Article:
Treasure Chest Update:
We’re in an interesting place with Treasure Chests as of this writing, as while we don’t have the full list of changes, we have the most earth-shattering change yet: the Standard commons/uncommons are being dropped and the third slot is being changed into a guaranteed 5 Play Points. While putting a floor on the value of each Treasure Chest of 50 cents obviously sounds good, we needed the changes for the full story (which is why this article is so late). The curated rate is mostly the same (.25 Curated cards per chest), and most of the commons/uncommon rate was shifted into Modern rare/mythic (1.45 rares per chest). As for the curated list, there are a lot of cuts, with a net of 707 cards removed. The additions are mostly what you would expected with the RNA promos, the new Mythic Edition Planeswalkers, and some RNA staple rares/mythics, but the removals are all over the map. Some are expected like the removal of GRN promos and the UMA box-toppers, but a lot of lands were removed/trimmed (enemy fetch lands, original duals, Ash Barrens), as were most of the cards from the Chinese Planeswalker decks. It feels like there’s a decrease in value (or at least not an addition of value) overall from the curated list, but the guaranteed Play Points should help (and I’m way too far past my deadline to do more analysis).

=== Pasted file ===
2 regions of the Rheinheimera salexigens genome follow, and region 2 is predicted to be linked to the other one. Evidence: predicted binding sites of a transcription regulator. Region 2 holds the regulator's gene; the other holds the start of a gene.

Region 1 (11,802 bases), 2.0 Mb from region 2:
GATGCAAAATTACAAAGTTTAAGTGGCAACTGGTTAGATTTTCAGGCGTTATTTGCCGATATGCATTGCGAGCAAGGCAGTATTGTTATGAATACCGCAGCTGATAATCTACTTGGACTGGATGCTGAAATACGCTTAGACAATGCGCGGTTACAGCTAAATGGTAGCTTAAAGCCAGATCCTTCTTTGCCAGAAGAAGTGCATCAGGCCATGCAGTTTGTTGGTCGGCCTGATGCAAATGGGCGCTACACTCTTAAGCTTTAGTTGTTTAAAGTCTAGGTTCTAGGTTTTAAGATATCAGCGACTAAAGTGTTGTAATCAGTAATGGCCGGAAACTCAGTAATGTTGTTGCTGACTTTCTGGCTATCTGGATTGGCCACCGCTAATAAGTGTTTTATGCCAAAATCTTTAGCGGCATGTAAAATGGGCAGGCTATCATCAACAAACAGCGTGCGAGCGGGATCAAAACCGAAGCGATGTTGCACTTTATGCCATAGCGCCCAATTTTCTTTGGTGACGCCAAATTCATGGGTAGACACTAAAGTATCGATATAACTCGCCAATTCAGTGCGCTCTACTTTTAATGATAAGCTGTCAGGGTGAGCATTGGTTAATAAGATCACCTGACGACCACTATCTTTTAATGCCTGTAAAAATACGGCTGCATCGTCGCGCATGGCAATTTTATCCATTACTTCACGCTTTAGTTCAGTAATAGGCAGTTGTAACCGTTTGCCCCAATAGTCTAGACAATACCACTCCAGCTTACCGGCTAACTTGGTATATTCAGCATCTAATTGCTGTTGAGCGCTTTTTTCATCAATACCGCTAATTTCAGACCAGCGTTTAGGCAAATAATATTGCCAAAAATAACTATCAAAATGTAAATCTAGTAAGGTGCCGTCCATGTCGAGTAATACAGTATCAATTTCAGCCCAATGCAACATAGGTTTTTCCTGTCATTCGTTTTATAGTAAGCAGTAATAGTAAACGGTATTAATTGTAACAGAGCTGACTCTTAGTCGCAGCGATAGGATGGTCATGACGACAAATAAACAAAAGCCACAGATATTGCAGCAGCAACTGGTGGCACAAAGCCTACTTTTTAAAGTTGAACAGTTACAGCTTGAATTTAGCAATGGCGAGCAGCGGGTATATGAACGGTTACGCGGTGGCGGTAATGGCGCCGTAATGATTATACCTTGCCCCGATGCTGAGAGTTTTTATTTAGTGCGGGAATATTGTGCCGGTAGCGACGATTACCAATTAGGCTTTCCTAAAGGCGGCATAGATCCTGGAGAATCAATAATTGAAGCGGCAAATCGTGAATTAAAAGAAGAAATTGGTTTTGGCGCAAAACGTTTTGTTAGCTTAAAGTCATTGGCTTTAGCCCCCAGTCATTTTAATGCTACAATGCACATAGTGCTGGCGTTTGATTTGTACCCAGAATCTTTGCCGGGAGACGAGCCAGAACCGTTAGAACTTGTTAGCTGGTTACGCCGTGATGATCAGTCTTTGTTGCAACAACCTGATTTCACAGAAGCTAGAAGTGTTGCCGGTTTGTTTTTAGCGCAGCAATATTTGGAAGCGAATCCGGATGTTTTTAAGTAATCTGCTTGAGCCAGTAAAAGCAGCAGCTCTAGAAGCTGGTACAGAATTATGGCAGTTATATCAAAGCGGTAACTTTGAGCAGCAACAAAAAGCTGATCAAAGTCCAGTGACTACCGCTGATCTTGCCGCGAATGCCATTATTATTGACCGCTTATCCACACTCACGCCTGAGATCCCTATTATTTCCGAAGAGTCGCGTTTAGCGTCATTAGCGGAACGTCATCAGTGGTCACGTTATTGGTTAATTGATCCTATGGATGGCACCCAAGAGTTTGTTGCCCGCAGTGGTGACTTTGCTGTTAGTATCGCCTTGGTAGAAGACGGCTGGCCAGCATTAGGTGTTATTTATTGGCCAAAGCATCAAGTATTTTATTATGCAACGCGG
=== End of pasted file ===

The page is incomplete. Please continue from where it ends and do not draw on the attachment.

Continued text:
Overall, while Guilds of Ravnica’s Limited format is a tough act to follow, Ravnica Allegiance seems like it’s up to the challenge. If it isn’t, you have other formats to look forward to. Chaos Draft appears to be as much of a staple as various Cubes is now, and Ultimate Masters has one of the shortest absences in a while with its return (no, being gone less than two months doesn’t make you a Flashback format worthy of a new article). The one actual Flashback is triple-Lorwyn, though I don’t know if I can pull out more than the two articles I’ve already written on it. The one format that does interest me is Ravnica Remix, which combines Guilds of Ravnica and Ravnica Allegiance in some way, though I’m not sure if there will be enough to write an article on. Other than that, I’ll certainly see you again with War of the Spark.